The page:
- Log off system to head home; my walk to the subway is delayed because the traffic lights are malfunctioning and although the cop seems to be doing his best to keep traffic flowing, it means pedestrians must wait longer before being allowed to cross. (mechanical)
- Decide to go out for dinner (without a reservation) and show up to hear the hostess say that there are no available tables. We scan the room and can see at least 4 free tables. We ask about those and she said they aren’t available because they’re reserved for OpenTable. I jump on the app, while standing off to the side, and book one of the tables. I step back to the hostess desk and she immediately escorts us to one of the tables. (procedural)
- When it’s time to pay the bill, the server, who was appropriately attentive throughout the meal, is nowhere in sight. I finally flag down another server who tells me he’ll get the credit card machine (my long-departed father-in-law’s voice admonishing in my ear about the importance of carrying cash). Turns out that one of the machines is broken and the other one can’t be found and I’m asked if I’d mind paying cash. Luckily, my wife had some and we were able to escape but not before bumping into our server returning from her smoke break. (procedural)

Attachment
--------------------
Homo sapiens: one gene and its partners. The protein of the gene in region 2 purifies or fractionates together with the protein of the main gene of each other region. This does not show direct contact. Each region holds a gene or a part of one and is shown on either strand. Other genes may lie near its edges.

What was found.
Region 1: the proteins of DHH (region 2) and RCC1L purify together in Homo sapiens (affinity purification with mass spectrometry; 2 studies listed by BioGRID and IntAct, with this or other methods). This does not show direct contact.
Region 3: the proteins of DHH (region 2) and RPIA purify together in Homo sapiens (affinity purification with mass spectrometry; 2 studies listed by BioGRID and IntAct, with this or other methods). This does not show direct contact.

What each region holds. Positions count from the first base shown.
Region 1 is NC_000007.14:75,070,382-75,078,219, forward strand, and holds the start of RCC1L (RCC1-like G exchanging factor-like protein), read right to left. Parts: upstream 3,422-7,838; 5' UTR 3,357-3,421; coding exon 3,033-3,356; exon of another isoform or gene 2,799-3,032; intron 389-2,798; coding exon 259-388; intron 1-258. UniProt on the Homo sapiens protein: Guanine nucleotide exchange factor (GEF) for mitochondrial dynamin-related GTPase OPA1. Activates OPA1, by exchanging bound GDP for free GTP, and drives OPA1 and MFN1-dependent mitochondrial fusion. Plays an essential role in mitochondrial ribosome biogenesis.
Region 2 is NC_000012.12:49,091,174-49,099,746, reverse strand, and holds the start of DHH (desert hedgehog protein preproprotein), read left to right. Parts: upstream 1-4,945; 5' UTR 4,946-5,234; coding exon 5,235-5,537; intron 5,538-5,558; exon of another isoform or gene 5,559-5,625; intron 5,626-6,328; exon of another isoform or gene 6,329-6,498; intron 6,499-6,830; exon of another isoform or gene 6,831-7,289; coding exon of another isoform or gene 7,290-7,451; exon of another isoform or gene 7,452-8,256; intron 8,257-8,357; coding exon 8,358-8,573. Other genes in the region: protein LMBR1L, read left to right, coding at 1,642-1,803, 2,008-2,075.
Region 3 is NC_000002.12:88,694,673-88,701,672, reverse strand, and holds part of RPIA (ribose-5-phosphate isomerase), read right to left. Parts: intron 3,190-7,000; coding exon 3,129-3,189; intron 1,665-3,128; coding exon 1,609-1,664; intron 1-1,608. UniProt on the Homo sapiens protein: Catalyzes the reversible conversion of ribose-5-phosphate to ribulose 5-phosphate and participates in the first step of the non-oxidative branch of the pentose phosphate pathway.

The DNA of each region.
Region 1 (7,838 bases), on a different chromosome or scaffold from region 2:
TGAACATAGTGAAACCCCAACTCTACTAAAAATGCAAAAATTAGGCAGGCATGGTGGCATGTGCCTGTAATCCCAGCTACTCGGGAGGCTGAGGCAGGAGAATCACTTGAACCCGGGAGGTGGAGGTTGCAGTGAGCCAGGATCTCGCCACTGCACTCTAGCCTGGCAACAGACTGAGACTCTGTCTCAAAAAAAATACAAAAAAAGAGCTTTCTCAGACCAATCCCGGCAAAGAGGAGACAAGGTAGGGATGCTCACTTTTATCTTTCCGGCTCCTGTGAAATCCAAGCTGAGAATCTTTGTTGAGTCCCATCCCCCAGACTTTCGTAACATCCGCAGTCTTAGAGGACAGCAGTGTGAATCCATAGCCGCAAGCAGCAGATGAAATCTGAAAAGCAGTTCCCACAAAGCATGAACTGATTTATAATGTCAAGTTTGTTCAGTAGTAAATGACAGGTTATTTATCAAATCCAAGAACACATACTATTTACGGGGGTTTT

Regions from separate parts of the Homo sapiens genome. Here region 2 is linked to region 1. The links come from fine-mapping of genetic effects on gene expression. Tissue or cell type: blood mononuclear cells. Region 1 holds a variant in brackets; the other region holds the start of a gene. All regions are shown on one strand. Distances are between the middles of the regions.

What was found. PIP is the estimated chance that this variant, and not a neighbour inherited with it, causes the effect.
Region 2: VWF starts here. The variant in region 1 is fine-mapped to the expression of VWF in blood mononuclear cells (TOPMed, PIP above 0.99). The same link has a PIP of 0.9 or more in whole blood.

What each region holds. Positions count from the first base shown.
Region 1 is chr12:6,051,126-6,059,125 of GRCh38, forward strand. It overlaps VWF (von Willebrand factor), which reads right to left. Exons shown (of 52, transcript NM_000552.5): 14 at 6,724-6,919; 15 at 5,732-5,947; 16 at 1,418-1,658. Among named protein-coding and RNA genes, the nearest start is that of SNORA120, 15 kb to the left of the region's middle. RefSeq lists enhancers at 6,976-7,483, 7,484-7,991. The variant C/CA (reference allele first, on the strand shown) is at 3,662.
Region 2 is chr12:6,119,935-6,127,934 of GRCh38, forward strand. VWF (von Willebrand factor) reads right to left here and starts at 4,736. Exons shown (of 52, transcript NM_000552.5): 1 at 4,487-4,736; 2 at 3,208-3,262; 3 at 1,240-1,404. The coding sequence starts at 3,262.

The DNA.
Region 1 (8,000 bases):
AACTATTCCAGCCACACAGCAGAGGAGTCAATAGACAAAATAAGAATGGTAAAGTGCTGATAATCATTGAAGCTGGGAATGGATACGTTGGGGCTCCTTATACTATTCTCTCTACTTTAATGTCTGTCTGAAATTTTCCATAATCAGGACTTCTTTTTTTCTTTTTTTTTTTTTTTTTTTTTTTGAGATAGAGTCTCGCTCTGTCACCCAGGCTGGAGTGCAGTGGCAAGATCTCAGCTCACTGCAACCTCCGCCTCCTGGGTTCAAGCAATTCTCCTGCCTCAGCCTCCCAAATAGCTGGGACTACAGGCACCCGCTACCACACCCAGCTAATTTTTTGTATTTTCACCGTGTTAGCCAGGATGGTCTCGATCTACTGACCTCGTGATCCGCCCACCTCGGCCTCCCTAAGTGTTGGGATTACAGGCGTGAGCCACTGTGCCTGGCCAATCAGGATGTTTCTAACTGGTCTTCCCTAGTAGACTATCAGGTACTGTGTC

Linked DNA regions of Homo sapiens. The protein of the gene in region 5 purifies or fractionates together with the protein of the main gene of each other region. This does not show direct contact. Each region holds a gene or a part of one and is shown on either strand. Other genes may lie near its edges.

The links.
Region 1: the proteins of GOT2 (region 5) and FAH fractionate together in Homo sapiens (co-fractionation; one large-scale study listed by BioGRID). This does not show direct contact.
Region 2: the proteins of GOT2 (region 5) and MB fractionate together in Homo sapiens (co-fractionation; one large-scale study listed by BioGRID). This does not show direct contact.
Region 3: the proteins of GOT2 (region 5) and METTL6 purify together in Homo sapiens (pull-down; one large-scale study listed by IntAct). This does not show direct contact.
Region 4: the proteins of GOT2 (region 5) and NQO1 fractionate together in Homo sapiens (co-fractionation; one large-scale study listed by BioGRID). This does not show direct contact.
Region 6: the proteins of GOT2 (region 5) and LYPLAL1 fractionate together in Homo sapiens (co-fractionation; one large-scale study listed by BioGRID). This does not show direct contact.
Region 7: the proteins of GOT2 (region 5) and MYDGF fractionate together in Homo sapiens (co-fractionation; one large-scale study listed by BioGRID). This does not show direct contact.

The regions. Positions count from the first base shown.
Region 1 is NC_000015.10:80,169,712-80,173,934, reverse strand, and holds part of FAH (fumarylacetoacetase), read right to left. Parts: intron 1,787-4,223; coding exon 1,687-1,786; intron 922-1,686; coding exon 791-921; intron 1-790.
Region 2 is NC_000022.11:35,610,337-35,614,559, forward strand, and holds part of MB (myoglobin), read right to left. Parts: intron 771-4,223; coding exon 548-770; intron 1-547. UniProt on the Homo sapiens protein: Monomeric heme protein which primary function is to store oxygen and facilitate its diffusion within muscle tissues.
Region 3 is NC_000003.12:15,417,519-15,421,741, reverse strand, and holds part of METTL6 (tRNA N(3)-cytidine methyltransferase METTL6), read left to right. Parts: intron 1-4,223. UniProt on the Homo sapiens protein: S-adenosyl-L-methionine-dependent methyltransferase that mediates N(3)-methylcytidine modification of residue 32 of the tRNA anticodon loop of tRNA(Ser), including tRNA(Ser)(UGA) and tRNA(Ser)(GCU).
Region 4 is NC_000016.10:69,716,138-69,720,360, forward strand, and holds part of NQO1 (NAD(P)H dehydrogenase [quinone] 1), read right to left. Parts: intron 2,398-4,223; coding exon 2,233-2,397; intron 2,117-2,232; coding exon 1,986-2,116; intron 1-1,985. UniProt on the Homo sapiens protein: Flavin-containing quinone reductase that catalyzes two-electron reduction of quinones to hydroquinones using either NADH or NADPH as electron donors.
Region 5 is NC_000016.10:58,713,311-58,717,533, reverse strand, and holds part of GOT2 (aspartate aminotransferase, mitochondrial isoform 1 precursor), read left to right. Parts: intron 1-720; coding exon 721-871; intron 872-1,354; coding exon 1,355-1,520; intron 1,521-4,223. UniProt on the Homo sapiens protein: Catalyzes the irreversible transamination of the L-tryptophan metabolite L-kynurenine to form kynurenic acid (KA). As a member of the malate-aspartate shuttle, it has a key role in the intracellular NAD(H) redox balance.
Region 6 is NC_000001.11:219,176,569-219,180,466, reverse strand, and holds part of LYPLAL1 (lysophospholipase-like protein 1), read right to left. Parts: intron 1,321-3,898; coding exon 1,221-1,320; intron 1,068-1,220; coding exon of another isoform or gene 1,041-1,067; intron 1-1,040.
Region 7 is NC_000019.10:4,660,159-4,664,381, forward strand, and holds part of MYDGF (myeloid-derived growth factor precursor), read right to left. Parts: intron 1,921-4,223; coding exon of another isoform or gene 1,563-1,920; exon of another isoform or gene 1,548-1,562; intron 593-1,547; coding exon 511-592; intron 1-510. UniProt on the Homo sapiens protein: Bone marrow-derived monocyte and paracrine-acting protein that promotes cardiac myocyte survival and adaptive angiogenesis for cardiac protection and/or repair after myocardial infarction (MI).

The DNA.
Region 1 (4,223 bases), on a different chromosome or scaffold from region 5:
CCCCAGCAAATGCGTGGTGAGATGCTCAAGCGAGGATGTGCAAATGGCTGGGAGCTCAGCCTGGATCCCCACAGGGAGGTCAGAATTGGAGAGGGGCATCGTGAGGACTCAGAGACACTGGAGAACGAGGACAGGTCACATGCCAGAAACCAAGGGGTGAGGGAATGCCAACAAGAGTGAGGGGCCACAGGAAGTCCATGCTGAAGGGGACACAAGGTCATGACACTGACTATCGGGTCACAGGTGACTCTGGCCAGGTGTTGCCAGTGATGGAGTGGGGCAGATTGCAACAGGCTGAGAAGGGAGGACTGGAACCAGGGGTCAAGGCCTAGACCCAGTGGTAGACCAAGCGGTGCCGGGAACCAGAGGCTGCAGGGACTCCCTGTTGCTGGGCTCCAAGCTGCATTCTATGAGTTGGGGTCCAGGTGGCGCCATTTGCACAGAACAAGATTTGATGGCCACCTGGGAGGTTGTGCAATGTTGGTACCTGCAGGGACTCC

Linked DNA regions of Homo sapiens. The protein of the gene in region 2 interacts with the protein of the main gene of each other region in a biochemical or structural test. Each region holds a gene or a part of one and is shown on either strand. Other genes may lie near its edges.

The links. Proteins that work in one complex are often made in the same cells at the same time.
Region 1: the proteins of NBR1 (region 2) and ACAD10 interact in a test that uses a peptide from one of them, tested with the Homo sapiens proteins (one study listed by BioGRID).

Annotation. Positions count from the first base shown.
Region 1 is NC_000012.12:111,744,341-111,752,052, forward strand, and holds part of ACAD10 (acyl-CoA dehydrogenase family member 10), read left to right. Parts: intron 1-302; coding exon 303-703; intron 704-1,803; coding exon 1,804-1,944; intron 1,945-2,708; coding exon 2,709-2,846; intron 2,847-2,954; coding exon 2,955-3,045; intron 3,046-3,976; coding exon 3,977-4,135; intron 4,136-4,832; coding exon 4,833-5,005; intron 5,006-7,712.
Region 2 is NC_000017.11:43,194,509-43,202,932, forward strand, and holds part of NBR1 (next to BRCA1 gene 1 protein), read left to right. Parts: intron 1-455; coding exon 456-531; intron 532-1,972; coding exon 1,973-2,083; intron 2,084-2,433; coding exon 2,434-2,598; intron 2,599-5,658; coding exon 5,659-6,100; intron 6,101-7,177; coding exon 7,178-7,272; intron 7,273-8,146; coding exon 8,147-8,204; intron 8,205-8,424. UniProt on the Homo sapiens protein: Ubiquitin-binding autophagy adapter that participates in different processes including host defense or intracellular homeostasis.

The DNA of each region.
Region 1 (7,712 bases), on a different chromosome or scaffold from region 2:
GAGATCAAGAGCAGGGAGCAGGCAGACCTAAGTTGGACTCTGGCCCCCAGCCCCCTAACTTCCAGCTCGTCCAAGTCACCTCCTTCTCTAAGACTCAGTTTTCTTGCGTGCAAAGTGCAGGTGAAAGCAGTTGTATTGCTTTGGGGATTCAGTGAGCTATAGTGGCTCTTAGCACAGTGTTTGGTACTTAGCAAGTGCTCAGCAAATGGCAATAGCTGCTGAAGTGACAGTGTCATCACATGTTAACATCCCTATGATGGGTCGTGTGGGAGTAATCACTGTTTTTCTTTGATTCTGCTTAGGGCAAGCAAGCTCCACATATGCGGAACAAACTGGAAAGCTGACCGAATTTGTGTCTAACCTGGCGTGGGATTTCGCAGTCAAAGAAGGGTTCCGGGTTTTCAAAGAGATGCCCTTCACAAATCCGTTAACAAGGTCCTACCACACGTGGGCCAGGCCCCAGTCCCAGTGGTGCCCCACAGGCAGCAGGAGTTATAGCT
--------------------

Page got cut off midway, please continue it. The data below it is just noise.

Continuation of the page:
Were any of these situations invented for this blog post? No. Did they all happen on the same day? Probably at some point in the not too distant past I had a day like that but it’s not my main point. The main point is that we’ve been conditioned to expect things to work all the time. Maybe we’ve lost the sense of wonder that all our interactions during a day are really a complex dance of processes, machines, and human attitude. Look at that list.
I encountered no villains during my travels (or should it be travails?) that day. It’s not as if any of those companies embarked on strategies to annoy their customers. However, you can see that with the exception of Starbucks, in each of those situations there was either a mechanical, process, or (human) attitudinal breakdown. Making those things better and making them consistently better isn’t simply a matter of the management person responsible coming down hard on an employee or team of employees.